“Again, however, urgent guidance is needed to assist employers to understand the key requirements of the scheme, particularly as regards the minimum pay requirements. Those facing cash flow issues will also need comfort that the bonus will be paid promptly, without unnecessary administration. 

“Both those making use of this scheme, and those who have used and continue to use the furlough scheme, also need reassurance that that the Government will not later seek to recoup those funds due to minor or inadvertent errors in applying the rules, particularly given the contradictory and uncertain guidance we have seen in respect of the furlough scheme,” Ratcliffe added.

Updated: 08/07/20 15:05

‘Kickstart scheme may face difficulties’ says CIPD

Peter Cheese, Chief Executive of the CIPD, has raised concerns over the uptake of the ‘Kickstart’ scheme announced today, and called upon the Government to form local partnerships to build confidence in younger workers.

“The £2bn kickstart fund is a bold measure to help get young people into work but employer engagement will prove critical. Similar schemes in the past have floundered as employer pick up was low or largely limited to low-paid opportunities in the public or charitable sectors,” he said.

“This scheme may face similar difficulties if it fails to engage with the private sector - especially at a local level. The Government will need to draw on local partnerships and networks to make it work for young people and small employers in particular,” Cheese concluded.

Updated: 08/07/20 14.50

Economic boost

Many organisations have expressed elation over the recent announcement from the Chancellor, with Neil Carberry, CEO of the Recruitment and Employment Confederation, stating that moving on from the furlough scheme as the crisis develops is ‘essential’.

However, he pointed out that while many initiatives are in place to help Britain get back to work, no details were shared on how the Government plans to boost the economy.

Carberry added: “One disappointment in the speech, however, is the lack of any indication about the economic boost that will be delivered by re-opening workplaces. Many firms want to know when Government will feel able to boost employee confidence by switching from working from home if you can, to going to work if it is safe.”

Updated: 08/07/20 14.35

Trying to survive

While the Chancellor’s pledge to encourage employers to return their furloughed employees back to work following the pandemic is welcomed, Joanne Frew, National Head of Employment at DWF, has raised concerns that some employers do not have the luxury of time, and need to act much faster in order to survive.

“With the Coronavirus Jobs Retention Scheme closing on October 31, 2020, many employers have been concerned about what support will be available from the Government. With a primary focus on protecting jobs, the Chancellor set out his plans to help re-open the economy with further measures such as the discount vouchers to eat out in August, reducing VAT in the hospitality and tourism sectors from 20% to five per cent until January 12, 2020, and reducing stamp duty on transactions below £500,000 until March 31, 2021,” Frew explained.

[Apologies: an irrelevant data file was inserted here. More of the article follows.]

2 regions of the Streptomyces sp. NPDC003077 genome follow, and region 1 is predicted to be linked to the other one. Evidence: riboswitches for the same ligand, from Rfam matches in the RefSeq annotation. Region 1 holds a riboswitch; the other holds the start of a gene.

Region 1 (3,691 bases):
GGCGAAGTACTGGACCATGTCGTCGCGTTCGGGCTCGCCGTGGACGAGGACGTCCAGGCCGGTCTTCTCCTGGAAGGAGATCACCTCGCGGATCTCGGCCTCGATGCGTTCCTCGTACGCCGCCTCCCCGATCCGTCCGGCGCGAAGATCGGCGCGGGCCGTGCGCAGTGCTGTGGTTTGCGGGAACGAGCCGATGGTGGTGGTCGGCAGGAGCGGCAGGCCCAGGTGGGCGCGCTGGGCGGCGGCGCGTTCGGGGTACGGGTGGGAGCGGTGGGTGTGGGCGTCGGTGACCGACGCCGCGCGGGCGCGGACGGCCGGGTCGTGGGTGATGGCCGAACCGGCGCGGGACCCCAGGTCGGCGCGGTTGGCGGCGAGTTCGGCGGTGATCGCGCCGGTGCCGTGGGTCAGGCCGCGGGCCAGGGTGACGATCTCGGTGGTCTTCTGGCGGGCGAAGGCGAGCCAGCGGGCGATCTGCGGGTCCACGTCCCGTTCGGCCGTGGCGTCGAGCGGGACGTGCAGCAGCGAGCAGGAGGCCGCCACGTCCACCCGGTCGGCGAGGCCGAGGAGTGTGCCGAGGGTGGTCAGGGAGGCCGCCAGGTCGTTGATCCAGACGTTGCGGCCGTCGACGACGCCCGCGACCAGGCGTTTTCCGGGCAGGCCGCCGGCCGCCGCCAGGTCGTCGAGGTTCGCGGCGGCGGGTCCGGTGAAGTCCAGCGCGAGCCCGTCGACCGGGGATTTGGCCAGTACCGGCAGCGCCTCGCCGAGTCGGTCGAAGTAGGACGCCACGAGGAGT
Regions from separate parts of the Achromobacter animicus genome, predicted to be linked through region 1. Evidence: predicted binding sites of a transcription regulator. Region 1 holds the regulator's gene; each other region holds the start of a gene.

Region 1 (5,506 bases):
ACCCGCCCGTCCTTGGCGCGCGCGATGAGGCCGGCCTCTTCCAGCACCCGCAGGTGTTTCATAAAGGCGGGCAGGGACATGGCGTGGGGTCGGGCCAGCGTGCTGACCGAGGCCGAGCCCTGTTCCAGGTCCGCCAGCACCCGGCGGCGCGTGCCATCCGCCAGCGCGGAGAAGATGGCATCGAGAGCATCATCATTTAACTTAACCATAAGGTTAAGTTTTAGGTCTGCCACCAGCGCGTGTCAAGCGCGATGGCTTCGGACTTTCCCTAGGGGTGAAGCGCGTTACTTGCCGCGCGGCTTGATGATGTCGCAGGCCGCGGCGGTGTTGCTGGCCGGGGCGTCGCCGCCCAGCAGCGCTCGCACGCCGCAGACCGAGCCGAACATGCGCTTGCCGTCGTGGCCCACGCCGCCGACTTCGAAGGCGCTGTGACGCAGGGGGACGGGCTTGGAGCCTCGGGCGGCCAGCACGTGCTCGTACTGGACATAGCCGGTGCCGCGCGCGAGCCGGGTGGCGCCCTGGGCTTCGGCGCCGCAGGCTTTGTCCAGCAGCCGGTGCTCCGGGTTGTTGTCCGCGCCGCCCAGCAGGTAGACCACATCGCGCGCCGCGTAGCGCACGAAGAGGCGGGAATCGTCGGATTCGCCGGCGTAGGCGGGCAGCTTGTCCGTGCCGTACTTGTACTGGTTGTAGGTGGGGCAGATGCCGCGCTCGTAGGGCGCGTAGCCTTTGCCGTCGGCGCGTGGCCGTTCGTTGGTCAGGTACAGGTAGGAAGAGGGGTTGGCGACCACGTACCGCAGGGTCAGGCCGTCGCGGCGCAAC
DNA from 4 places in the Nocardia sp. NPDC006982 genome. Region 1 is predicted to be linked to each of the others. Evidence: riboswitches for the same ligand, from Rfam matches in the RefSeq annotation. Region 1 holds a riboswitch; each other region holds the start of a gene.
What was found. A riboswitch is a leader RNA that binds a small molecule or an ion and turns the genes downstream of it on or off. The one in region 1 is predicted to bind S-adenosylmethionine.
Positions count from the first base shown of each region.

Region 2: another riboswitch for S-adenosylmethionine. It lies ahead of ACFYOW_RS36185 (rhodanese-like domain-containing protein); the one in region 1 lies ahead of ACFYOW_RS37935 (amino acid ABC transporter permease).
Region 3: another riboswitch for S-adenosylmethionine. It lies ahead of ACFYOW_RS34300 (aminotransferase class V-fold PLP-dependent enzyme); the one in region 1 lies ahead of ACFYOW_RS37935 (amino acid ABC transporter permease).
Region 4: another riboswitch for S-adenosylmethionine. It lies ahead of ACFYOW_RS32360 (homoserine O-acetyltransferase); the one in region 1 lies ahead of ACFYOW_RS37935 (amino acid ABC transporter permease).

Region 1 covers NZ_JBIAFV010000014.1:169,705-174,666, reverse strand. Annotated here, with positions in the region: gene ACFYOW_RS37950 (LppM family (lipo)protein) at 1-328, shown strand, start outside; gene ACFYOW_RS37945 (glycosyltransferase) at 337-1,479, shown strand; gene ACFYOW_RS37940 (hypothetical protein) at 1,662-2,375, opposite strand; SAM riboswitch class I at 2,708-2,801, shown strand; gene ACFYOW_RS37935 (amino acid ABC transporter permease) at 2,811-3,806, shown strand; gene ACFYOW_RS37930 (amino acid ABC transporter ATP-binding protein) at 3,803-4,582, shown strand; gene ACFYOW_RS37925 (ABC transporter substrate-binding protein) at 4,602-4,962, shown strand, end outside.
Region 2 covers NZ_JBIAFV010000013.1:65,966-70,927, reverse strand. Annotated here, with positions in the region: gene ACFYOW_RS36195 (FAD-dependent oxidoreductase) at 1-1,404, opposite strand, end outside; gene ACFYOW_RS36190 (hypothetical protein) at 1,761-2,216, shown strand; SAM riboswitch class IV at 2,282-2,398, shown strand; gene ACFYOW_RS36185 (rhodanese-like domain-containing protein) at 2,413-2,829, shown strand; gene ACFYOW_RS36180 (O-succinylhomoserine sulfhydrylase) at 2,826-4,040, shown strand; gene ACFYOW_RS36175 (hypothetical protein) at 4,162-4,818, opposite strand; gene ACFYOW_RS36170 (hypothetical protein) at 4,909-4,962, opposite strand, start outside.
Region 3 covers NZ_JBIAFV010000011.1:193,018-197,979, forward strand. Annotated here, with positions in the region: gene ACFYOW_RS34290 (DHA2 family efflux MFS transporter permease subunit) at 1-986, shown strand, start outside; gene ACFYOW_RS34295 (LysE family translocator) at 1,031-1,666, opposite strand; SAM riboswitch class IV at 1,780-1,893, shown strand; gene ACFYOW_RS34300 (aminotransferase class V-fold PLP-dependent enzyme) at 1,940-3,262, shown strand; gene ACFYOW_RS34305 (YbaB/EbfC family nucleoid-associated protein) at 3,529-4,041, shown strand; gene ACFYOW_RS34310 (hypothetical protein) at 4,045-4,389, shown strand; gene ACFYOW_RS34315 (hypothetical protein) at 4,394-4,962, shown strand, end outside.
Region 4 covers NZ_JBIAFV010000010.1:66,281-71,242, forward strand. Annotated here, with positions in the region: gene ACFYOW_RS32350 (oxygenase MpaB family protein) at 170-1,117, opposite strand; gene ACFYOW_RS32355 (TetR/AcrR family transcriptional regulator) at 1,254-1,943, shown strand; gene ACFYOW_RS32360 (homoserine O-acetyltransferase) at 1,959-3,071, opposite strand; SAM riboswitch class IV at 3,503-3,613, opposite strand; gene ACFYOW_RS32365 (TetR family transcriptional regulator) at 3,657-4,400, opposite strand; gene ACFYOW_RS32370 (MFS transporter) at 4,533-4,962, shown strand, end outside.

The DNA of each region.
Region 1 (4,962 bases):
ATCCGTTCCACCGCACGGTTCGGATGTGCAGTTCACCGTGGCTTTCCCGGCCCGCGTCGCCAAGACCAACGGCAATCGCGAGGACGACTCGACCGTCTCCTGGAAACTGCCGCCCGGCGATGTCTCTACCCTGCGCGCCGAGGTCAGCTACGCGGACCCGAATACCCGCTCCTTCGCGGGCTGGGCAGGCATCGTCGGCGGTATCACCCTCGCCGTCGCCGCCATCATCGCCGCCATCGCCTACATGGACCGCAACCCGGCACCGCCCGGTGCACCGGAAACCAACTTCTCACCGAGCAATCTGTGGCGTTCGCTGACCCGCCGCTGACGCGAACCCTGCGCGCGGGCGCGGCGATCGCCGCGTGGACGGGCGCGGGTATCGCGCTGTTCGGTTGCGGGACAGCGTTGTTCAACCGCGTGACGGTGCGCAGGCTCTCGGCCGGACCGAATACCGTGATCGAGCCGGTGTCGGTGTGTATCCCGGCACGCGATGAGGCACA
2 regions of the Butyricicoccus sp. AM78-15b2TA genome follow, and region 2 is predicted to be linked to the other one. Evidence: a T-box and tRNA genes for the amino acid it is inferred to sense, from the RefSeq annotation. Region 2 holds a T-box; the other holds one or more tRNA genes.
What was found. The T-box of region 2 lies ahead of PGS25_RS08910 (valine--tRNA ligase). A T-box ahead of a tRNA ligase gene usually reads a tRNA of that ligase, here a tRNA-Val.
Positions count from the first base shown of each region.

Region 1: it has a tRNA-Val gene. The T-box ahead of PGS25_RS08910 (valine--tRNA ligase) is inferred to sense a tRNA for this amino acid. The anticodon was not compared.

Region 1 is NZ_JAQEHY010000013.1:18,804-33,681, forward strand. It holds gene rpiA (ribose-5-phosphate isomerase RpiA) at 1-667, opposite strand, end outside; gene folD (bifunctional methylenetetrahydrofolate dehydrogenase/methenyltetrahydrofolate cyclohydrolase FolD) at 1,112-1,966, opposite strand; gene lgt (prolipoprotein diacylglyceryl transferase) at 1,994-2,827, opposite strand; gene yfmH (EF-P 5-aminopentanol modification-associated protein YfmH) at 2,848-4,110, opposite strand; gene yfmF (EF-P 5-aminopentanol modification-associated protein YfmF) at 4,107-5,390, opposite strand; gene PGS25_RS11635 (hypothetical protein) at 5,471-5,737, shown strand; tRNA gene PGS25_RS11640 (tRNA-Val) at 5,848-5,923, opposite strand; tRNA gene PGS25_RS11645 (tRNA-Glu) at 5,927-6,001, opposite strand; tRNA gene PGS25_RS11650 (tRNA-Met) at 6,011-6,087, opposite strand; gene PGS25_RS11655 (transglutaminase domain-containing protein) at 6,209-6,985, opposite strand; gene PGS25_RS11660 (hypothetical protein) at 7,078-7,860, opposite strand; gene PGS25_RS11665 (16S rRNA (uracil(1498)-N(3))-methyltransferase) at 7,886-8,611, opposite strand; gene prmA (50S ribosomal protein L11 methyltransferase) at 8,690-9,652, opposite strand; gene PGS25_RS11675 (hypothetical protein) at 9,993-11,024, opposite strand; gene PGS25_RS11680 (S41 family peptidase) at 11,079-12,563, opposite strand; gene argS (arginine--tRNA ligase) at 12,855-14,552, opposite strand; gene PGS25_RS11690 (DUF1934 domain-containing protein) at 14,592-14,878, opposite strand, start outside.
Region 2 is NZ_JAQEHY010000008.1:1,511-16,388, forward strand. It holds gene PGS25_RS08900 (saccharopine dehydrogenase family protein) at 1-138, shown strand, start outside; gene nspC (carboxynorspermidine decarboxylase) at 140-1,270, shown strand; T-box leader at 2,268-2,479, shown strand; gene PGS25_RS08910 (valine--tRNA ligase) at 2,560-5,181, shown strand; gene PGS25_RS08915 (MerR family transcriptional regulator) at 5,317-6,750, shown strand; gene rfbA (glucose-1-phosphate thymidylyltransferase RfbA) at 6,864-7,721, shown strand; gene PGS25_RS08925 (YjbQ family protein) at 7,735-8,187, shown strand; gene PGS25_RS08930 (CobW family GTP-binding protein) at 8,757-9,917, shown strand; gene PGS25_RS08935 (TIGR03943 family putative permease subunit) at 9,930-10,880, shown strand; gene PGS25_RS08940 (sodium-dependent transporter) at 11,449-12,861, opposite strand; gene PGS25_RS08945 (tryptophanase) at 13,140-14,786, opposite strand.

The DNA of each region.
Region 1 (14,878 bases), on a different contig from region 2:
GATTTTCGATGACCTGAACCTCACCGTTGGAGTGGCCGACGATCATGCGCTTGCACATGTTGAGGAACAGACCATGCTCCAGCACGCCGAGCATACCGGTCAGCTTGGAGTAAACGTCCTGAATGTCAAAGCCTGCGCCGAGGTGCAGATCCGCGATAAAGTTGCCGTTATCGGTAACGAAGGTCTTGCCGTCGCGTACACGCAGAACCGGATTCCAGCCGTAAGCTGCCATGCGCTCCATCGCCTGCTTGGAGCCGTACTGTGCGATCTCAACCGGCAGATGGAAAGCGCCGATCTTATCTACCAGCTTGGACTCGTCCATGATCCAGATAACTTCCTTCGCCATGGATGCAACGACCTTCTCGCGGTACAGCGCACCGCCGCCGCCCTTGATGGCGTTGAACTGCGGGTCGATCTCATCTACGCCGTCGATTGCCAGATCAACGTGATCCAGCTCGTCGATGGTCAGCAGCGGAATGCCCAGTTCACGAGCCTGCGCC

“At a time when employers are making significant decisions about the future of their workforce, the jobs retention bonus might help steer some employers to avoid wide-scale redundancies while they wait to see what impact the stimulus plans have on the economy. Although a clear step in the right direction, some employers do not have the luxury of time and are having to make difficult decisions to survive.”

Updated: 08/07/20 14:16

Do Gov measures alienate disabled staff?  

Diane Lightfoot, CEO, Business Disability Forum, shared her thoughts on Sunak’s announcement, stating that whilst the latest measures are positive for many workers, no consideration has been given for those with disabilities.

“Even before the pandemic, disabled people were far less likely to be in paid employment than their non-disabled peers and evidence shows that disabled people are disproportionately affected during times of economic recession.

“We call on the Chancellor to ensure that plans to increase the number of job centre staff will include greater numbers of Disability Employment Advisers, with expertise in supporting disabled people into employment.

“The Chancellor mentioned the extension of several job support programmes. We would urge him to increase funding and eligibility for Access to Work - a scheme which is a lifeline for many disabled people in securing and maintaining employment,” she concluded. 

Updated: 08/07/20 14:05

Future talent will 'play a crucial role in our economic recovery'

Whilst TUC's Frances O'Grady has denounced the announcement, Dr Joe Marshall, Chief Executive of the National Centre for Universities and Business (NCUB), welcomed the update, stating that ‘the government has rightly acknowledged that COVID-19 has hit young people the hardest’.

“The ‘Kickstart Scheme’ is, therefore, a welcome step to keep youth unemployment down. It is vital to avoid lasting damage to careers that are just beginning; after all, they are the future talent the nation needs and will play a crucial role in our economic recovery,” he said. 

“Skilled graduates, in particular, are the pipeline of future talent that businesses need, and they will undoubtedly play a crucial part in our economic recovery post-COVID. A skills-led recovery is the only way to ensure that every community and all parts of the country begins to recover economically. What’s more, in the long run, successful innovation that leads to economic growth is reliant on the flow of graduates into businesses of all kinds and sizes,” Marshall added.

Updated: 08/07/20 13:47

Far more needed to protect UK against mass unemployment, says TUC

Responding to today's announcement by Chancellor Rishi Sunak on the Government's plans to stave off job losses and fuel the economy, TUC General Secretary Frances O'Grady confirmed that the measures had fallen short of his expectations.